Matt Yglesias on the Obamacons

March 25, 2008

Raimondo’s favorite liberal and the one person who ever made The American Prospect an interesting read says:

To Bacevich, opposition to the hubris of empire is part of what makes a cosnervative.  And in a purely abstract sense, he may have a point.  But actually existing American conservatism seems so committed to a project of militarism and coercive domination that Bacevich’s case seems a bit precious.

On the whole, I sadly have to agree.   But I’d like to take this opportunity to indulge my own definition of terms and therefore why I am a conservative.

I am a conservative because I subscribe to the philosophy of Russell Kirk, particularly to his concept of the negation of ideology.  As such I am most decidedly not a man of the right, which is what Yglesias means by “actually existing American conservative”.  I subscribe to the definition of the left-right spectrum provided by a very batty leftist professor I once had (he was furious when I used his definition as a basis for my identification with Edmund Burke):  With liberalism defined as the center, the right is the enemy of the left, in other words, the forces which hate the left more than they love liberty.

In addition to neatly explaining why so much of the right, from the fascists to the neocons, came out of the left, there can be no better description of “actually existing American conservatism”.  Which brings us back to the Obamacons, and the point which Yglesias seems to miss.  It is precisely because actually existing American conservatism is what it is that the natural position of the principled conservative is to support Obama.  Indeed, one could hardly think of a more positively Burkean answer to the specter of revolution that was on offer from Ron Paul.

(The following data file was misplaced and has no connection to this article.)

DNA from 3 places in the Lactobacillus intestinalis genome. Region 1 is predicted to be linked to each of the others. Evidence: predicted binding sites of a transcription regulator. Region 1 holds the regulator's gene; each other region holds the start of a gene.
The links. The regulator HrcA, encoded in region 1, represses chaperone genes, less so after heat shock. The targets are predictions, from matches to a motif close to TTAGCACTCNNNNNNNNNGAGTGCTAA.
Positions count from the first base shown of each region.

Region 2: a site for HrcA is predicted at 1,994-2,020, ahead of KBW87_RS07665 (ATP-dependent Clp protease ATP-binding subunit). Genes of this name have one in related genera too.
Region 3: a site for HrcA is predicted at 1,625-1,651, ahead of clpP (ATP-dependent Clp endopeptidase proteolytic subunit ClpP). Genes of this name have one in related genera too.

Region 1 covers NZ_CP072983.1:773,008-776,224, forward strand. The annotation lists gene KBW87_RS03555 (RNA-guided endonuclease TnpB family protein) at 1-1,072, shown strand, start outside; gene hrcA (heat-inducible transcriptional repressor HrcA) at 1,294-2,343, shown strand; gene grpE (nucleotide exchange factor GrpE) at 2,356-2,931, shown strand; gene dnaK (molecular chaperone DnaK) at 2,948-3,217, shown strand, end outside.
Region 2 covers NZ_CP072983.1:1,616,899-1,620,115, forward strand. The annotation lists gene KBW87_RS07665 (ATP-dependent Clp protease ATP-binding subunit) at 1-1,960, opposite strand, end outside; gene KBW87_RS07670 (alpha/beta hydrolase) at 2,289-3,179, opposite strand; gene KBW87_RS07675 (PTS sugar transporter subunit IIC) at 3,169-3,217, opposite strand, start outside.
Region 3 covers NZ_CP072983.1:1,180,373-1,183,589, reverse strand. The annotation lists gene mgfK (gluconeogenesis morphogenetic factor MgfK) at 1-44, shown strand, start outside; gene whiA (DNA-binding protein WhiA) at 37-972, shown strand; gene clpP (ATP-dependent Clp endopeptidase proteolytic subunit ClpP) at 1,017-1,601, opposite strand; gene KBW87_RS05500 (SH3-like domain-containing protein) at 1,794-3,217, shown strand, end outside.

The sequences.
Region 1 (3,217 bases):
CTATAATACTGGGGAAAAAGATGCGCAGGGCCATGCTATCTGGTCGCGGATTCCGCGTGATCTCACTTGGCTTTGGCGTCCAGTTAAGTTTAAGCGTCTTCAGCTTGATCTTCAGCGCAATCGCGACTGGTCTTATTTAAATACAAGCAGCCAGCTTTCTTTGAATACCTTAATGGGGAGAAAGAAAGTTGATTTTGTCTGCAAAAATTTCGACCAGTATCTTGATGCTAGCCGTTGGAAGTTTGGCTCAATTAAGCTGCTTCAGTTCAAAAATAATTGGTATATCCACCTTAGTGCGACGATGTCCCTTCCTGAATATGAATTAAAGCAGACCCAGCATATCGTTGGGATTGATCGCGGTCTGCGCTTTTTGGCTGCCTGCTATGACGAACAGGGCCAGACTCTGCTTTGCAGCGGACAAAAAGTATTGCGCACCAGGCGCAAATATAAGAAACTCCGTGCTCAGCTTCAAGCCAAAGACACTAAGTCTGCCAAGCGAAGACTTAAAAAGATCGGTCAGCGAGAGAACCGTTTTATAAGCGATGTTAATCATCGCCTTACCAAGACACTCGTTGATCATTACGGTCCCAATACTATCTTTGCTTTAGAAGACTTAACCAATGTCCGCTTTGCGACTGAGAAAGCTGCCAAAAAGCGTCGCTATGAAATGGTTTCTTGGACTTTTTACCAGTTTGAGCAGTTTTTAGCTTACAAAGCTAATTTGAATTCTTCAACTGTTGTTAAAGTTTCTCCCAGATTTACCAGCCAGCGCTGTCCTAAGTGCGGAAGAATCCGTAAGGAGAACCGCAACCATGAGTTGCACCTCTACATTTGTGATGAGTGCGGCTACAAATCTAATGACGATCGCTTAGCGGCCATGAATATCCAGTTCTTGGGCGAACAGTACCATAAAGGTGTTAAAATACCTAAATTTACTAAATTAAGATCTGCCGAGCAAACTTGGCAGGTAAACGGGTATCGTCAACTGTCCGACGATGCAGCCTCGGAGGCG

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2 Responses to “Matt Yglesias on the Obamacons”


  1. […] an earlier post, there was a line that was worth reading: With liberalism defined as the center, the right is the […]


  2. […] What I meant by a “Burkean answer to the specter of revolution on offer from Ron Paul” was merely the case for Obama that I articulated in, among other places, indeed, my writings on Ron Paul!  I would gladly invite an argument on the merits of this, but my feeling, as I have stated throughout, Obama is who will be most amenable to reality of what is facing this country hands down, and so much of what he says in the way of “views diametrically opposed to the paleos on almost every issue?” must be taken with a grain of salt. […]


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